The selection of patients who will most likely benefit from therapy is a major area of medical research. The levels of MDM2 expression have been reported to be prognostic and predictive biomarkers [51, 52]. Specifically, MDM2 expression or the presence of the MDM2 SNP309 polymorphism, which causes increased expression of the MDM2 gene, correlated negatively with outcome in patients with mesothelioma [53, 54]. Furthermore, MDM2 expression or the presence of the MDM2 SNP309 genetic variant correlated positively with sensitivity to chemotherapeutic agents including topoisomerase I inhibitors [53]. These studies suggest that MDM2 amplification and the MDM2 polymorphism SNP309 have prognostic value and may serve as predictive biomarkers of chemotherapy efficacy.

Recently, p53-independent MDM2 functions have been described with respect to possible adverse side-effects in patients [54]. Specifically, MDM2 binds to the retinoblastoma tumour suppressor (Rb) and promotes its degradation [54]. Besides its tumour suppressor activity, Rb also regulates muscle development and myoblast proliferation and differentiation [54]. It has been shown that nutlin-3 treatment, which results in increased MDM2 levels due to p53 activation, leads to Rb degradation and decreased levels of myoblast proliferation and differentiation markers, suggesting potential clinical complications [54]. However, the strategy consisting of reactivating p53 is currently being tested in various phase I clinical trials of cancer in order to assess safety and tolerability [55]. For instance, the inhibitor of the p53-MDM2 interaction, MK-8242, was investigated in 47 patients with p53-wild-type solid tumours [56]. Its safety and tolerability at dosage producing clinical responses provided a rationale for further testing in a phase II clinical trial [56]. In another study, responses have been observed following administrations of MDM2 inhibitors with acceptable toxicity profiles [57]. Our present study, and others [3033], suggest that the optimal use of nutlin-3 may be in combination with alternative therapies. Since 177Lu-DOTATATE concentrates in malignant lesions, the enhancement of chemotherapy efficacy by the combination with nutlin-3 only occurs in targeted cells, thus sparing normal tissues and reducing the gravity of adverse effects.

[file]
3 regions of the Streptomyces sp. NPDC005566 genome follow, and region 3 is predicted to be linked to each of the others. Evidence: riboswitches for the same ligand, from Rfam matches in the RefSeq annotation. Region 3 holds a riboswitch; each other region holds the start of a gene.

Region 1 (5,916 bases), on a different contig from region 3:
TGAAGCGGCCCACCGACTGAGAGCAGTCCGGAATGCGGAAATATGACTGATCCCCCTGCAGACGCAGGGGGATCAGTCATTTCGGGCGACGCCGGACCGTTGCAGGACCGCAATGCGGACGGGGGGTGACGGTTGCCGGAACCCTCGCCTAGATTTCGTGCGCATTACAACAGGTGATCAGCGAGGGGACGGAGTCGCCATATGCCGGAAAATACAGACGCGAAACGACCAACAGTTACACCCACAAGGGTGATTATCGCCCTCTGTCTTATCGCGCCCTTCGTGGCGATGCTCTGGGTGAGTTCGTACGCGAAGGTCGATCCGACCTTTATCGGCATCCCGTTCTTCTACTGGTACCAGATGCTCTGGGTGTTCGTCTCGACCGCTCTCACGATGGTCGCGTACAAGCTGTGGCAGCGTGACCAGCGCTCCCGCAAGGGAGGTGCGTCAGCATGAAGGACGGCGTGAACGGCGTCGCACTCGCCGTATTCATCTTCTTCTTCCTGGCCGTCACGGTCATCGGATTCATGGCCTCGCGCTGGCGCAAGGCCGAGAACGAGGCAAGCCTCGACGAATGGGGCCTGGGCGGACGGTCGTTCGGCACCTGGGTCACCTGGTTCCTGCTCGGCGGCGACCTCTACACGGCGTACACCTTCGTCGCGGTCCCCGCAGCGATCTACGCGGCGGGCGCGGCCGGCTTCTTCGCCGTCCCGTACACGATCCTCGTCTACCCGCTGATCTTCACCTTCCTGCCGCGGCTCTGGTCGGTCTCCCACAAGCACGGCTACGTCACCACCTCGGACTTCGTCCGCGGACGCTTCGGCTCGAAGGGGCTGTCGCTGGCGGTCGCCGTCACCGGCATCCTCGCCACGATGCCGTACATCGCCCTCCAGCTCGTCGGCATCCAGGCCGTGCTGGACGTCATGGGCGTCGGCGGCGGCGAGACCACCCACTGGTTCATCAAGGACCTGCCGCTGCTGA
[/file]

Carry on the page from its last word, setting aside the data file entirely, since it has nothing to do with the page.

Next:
The goal of combination therapy is the potentiation of tumour-specific cytotoxicity at lower dosages of therapeutic agents while avoiding an increase in the risk of adverse effects in healthy tissues. The blending of drugs with non-overlapping mechanisms of action that function in concert to reactivate p53 may be a strategy to achieve this goal. Firstly, MDMX is structurally related to MDM2 and reduces p53 activity [18, 19]. The strategy consisting of dual inhibition of the p53-MDM2 and p53-MDMX interactions has shown promise in pre-clinical testing [58]. Secondly, the p53 gene product Wip1/PPM1D is a phosphatase which dephosphorylates and deactivates p53 [59]. The combination of nutlin-3 with Wip1 inhibition has been shown to be synergistic and to potently reactivate p53 signalling [60]. Interestingly, it has been shown that the novel Wip1 inhibitor GSK2830371 reduced the growth of neuroblastoma xenografts in mice and enhanced the cytotoxicity caused by topoisomerase II inhibitors [61]. In the light of these observations, the radiosensitising properties of the nutlin-3 and topotecan combination may be safely enhanced further by dual inhibition of p53-MDM2 and p53-MDMX interactions or by inhibition of Wip1.

In summary, this study indicates that the efficacy of 177Lu-DOTATATE treatment of children with high risk neuroblastoma may be enhanced by the combination with the radiosensitising drugs nutlin-3 and topotecan. The precise dose-scheduling which will be optimal remains to be determined. Interestingly, it was recently reported that a single injection of 177Lu-DOTATATE in mice bearing CHLA-15 xenografts did not induce a significant long-lasting growth delay [42], indicating that combination of 177Lu-DOTATATE with radiosensitisers may be beneficial. Further experiments in animal models of neuroblastoma are therefore warranted to facilitate the clinical development of the combination of nutlin-3 and topotecan with 177Lu-DOTATATE. This strategy holds promise as another component in the multimodality arsenal for the treatment of children with high risk neuroblastoma.